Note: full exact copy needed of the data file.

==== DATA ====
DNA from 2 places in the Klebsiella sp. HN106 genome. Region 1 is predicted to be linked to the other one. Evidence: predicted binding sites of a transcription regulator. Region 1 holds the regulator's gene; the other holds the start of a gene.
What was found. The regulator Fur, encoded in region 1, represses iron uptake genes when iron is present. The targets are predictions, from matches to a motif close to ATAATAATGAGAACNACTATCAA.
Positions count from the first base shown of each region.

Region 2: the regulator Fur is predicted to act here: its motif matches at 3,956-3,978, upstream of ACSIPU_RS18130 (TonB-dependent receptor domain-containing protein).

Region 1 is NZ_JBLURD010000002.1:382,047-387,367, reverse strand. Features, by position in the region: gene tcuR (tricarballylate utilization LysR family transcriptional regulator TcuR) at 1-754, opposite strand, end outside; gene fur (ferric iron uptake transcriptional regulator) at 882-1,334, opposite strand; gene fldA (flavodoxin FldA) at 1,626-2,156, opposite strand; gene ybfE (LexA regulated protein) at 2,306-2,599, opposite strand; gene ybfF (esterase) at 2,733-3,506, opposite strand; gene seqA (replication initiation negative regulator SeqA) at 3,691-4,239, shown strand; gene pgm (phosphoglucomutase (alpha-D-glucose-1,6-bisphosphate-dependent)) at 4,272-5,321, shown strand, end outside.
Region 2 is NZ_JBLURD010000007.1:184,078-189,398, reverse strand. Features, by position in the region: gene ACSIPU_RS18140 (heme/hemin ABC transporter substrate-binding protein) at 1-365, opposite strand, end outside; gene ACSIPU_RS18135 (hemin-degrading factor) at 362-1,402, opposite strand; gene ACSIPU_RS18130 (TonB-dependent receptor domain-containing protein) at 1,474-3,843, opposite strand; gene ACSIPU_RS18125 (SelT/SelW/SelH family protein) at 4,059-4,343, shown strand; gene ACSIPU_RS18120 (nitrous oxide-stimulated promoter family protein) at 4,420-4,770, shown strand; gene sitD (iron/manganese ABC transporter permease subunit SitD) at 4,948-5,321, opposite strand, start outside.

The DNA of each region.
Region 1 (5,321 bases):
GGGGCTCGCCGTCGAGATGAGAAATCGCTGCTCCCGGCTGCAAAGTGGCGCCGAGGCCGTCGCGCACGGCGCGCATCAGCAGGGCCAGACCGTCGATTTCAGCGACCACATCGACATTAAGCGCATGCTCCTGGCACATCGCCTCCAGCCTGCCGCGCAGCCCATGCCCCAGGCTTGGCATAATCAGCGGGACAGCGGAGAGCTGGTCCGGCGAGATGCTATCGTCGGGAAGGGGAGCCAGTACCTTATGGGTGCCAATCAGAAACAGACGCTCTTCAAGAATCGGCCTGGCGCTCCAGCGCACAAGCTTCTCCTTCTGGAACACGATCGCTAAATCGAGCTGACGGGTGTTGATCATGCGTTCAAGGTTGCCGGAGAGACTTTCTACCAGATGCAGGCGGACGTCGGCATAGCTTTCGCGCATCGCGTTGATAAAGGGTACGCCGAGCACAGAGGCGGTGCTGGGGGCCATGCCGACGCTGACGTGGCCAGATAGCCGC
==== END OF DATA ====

DNA from 2 places in the Klebsiella sp. HN106 genome. Region 1 is predicted to be linked to the other one. Evidence: predicted binding sites of a transcription regulator. Region 1 holds the regulator's gene; the other holds the start of a gene.
What was found. The regulator Fur, encoded in region 1, represses iron uptake genes when iron is present. The targets are predictions, from matches to a motif close to ATAATAATGAGAACNACTATCAA.
Positions count from the first base shown of each region.

Region 2: the regulator Fur is predicted to act here: its motif matches at 3,956-3,978, upstream of ACSIPU_RS18130 (TonB-dependent receptor domain-containing protein).

Region 1 is NZ_JBLURD010000002.1:382,047-387,367, reverse strand. Features, by position in the region: gene tcuR (tricarballylate utilization LysR family transcriptional regulator TcuR) at 1-754, opposite strand, end outside; gene fur (ferric iron uptake transcriptional regulator) at 882-1,334, opposite strand; gene fldA (flavodoxin FldA) at 1,626-2,156, opposite strand; gene ybfE (LexA regulated protein) at 2,306-2,599, opposite strand; gene ybfF (esterase) at 2,733-3,506, opposite strand; gene seqA (replication initiation negative regulator SeqA) at 3,691-4,239, shown strand; gene pgm (phosphoglucomutase (alpha-D-glucose-1,6-bisphosphate-dependent)) at 4,272-5,321, shown strand, end outside.
Region 2 is NZ_JBLURD010000007.1:184,078-189,398, reverse strand. Features, by position in the region: gene ACSIPU_RS18140 (heme/hemin ABC transporter substrate-binding protein) at 1-365, opposite strand, end outside; gene ACSIPU_RS18135 (hemin-degrading factor) at 362-1,402, opposite strand; gene ACSIPU_RS18130 (TonB-dependent receptor domain-containing protein) at 1,474-3,843, opposite strand; gene ACSIPU_RS18125 (SelT/SelW/SelH family protein) at 4,059-4,343, shown strand; gene ACSIPU_RS18120 (nitrous oxide-stimulated promoter family protein) at 4,420-4,770, shown strand; gene sitD (iron/manganese ABC transporter permease subunit SitD) at 4,948-5,321, opposite strand, start outside.

The DNA of each region.
Region 1 (5,321 bases):
GGGGCTCGCCGTCGAGATGAGAAATCGCTGCTCCCGGCTGCAAAGTGGCGCCGAGGCCGTCGCGCACGGCGCGCATCAGCAGGGCCAGACCGTCGATTTCAGCGACCACATCGACATTAAGCGCATGCTCCTGGCACATCGCCTCCAGCCTGCCGCGCAGCCCATGCCCCAGGCTTGGCATAATCAGCGGGACAGCGGAGAGCTGGTCCGGCGAGATGCTATCGTCGGGAAGGGGAGCCAGTACCTTATGGGTGCCAATCAGAAACAGACGCTCTTCAAGAATCGGCCTGGCGCTCCAGCGCACAAGCTTCTCCTTCTGGAACACGATCGCTAAATCGAGCTGACGGGTGTTGATCATGCGTTCAAGGTTGCCGGAGAGACTTTCTACCAGATGCAGGCGGACGTCGGCATAGCTTTCGCGCATCGCGTTGATAAAGGGTACGCCGAGCACAGAGGCGGTGCTGGGGGCCATGCCGACGCTGACGTGGCCAGATAGCCGC